Blood and Brume by Maki Morris
A haunted house, human cruelty, the convergence of time and space: Blood and Brume by Maki Morris has all of the makings of a good ghost story, without excluding the struggles of the living along the way.
Assaulted by one of her mother’s boyfriends, sixteen-year-old Ellie and her friend Sam find her an abandoned house to squat in, at least until she can figure out her next move. Everything seems ok – not great, considering the circumstances, but manageable – until strange and disturbing oddities start happening in Ellie’s temporary hideout. And just when she’s ready to bolt and leave the weird behind for good, two strangers in what she can only assume are steampunk cosplay get-ups show up on the doorstep, claiming to be the house’s owners. By the time Ellie realizes they’re actually ghosts, she’s in too deep and too many lines have already been blurred between the living and the dead. “Where there’s a will, there’s a way,” has never been a truer phrase as she learns that unfinished business can transcend time and space: to whatever end.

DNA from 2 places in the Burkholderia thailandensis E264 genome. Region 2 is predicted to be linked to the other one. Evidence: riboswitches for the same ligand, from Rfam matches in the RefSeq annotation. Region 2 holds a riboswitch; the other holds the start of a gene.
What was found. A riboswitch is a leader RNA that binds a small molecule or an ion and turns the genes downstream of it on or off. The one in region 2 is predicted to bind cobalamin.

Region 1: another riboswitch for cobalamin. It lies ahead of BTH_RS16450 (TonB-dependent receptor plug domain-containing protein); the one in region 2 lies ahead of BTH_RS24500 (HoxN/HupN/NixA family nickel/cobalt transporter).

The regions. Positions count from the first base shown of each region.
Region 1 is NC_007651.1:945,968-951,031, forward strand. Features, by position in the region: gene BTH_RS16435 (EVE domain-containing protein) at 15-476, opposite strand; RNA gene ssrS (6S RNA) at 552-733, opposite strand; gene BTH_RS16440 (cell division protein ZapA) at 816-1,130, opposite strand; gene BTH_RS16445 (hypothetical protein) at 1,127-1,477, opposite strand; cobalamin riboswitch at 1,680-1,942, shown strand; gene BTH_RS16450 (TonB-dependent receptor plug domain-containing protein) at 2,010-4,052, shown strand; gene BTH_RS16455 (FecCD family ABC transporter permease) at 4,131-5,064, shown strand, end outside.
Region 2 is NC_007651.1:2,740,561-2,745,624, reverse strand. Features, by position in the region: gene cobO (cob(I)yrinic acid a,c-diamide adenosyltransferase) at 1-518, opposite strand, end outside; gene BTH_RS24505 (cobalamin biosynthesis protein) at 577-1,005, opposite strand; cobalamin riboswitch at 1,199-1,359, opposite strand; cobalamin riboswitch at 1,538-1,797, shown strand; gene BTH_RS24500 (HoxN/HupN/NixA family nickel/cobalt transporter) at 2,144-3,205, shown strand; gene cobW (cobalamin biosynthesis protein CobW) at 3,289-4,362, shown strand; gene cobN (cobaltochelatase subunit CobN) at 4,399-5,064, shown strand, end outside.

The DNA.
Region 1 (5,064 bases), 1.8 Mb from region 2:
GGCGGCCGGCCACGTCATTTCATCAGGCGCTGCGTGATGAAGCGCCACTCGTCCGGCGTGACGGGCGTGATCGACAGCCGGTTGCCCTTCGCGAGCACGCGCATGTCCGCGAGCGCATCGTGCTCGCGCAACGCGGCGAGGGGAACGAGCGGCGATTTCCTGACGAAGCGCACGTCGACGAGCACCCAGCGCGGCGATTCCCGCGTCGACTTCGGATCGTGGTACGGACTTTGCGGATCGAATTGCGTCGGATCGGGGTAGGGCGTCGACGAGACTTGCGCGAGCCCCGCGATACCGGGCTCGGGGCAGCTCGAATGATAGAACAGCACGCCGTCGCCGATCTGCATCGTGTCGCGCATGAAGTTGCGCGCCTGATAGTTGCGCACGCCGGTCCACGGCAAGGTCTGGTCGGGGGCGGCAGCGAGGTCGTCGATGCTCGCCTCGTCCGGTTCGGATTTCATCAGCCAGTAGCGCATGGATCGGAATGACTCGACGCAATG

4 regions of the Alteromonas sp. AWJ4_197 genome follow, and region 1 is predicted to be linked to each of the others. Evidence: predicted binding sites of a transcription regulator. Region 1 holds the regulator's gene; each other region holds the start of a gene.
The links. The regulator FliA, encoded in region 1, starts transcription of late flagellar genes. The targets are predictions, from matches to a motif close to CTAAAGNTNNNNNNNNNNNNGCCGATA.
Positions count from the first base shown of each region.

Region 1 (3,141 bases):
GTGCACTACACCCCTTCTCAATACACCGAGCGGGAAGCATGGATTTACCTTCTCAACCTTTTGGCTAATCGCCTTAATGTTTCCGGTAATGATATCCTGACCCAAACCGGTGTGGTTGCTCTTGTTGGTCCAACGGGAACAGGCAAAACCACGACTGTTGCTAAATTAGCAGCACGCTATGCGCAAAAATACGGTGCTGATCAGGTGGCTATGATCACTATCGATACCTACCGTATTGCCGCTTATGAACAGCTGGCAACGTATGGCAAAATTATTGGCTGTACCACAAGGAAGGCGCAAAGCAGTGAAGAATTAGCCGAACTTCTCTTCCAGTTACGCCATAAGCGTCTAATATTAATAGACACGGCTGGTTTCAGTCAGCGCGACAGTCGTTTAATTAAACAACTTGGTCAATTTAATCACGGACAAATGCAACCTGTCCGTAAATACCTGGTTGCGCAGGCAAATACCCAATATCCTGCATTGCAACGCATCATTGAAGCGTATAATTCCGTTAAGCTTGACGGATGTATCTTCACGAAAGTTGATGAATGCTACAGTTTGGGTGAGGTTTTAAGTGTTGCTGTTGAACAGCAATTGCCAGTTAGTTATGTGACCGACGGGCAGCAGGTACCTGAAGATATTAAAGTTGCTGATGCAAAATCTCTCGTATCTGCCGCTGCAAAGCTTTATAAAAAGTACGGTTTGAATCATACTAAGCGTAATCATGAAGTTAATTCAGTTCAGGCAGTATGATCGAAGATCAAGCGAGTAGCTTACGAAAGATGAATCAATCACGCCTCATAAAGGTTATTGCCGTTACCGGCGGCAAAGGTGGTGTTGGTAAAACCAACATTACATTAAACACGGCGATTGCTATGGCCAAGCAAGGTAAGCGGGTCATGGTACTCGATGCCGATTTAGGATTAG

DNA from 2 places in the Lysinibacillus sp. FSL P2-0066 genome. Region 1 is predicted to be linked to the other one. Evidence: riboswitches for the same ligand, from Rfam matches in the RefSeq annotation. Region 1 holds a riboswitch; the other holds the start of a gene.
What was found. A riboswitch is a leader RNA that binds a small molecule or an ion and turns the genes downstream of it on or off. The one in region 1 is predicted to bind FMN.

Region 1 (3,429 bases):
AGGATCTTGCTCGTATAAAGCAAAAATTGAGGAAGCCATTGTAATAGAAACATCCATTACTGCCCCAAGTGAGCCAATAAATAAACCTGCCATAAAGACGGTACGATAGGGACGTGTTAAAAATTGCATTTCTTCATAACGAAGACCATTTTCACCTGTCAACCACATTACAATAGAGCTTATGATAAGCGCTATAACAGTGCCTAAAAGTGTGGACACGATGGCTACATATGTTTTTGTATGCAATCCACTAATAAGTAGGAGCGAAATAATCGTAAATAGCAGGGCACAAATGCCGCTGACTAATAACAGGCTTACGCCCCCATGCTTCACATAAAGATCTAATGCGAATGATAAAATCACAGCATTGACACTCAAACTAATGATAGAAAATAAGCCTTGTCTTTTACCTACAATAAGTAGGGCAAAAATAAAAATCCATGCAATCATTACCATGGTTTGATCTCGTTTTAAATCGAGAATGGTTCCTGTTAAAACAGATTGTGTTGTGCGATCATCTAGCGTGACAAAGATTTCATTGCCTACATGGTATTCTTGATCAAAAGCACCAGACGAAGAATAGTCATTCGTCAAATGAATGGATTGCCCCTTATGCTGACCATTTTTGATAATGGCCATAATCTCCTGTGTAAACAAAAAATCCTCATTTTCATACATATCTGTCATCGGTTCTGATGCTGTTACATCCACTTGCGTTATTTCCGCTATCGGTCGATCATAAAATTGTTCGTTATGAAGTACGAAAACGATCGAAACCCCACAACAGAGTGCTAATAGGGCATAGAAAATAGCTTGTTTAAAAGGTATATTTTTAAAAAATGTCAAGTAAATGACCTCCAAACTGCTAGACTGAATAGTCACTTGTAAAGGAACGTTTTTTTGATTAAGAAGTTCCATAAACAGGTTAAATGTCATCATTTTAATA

Morris’s strengths as a writer shine through in the way she’s able to convey a sense of urgency to all of the conflicts going on in Blood and Brume, not just the immediate ones surrounding Ellie’s present circumstances as a runaway teen. No one’s issue is more important than another’s, or gets more or less “screen time” throughout the novel. In this way, Morris presents her readers with the chance to become just as invested in Ellie’s plight as the unresolved wrongs carried over from the past. The result is a rich, multi-layered story that grows less and less predictable as the pages turn.
For those seeking a story about unconventional second chances, both cryptic and incredibly blunt messages from the beyond, mysteries layered in suspicion and doubt, and finding strength in others well as within, Blood and Brume packs quite the punch. Readers beware, this might have been written with a YA audience in mind, but that doesn’t mean that it’s necessarily light or easily digested. It gets real, and pretty damn dark during key plot points, but there is a light at the end of the tunnel – just don’t head toward it until you’re sure you can handle it.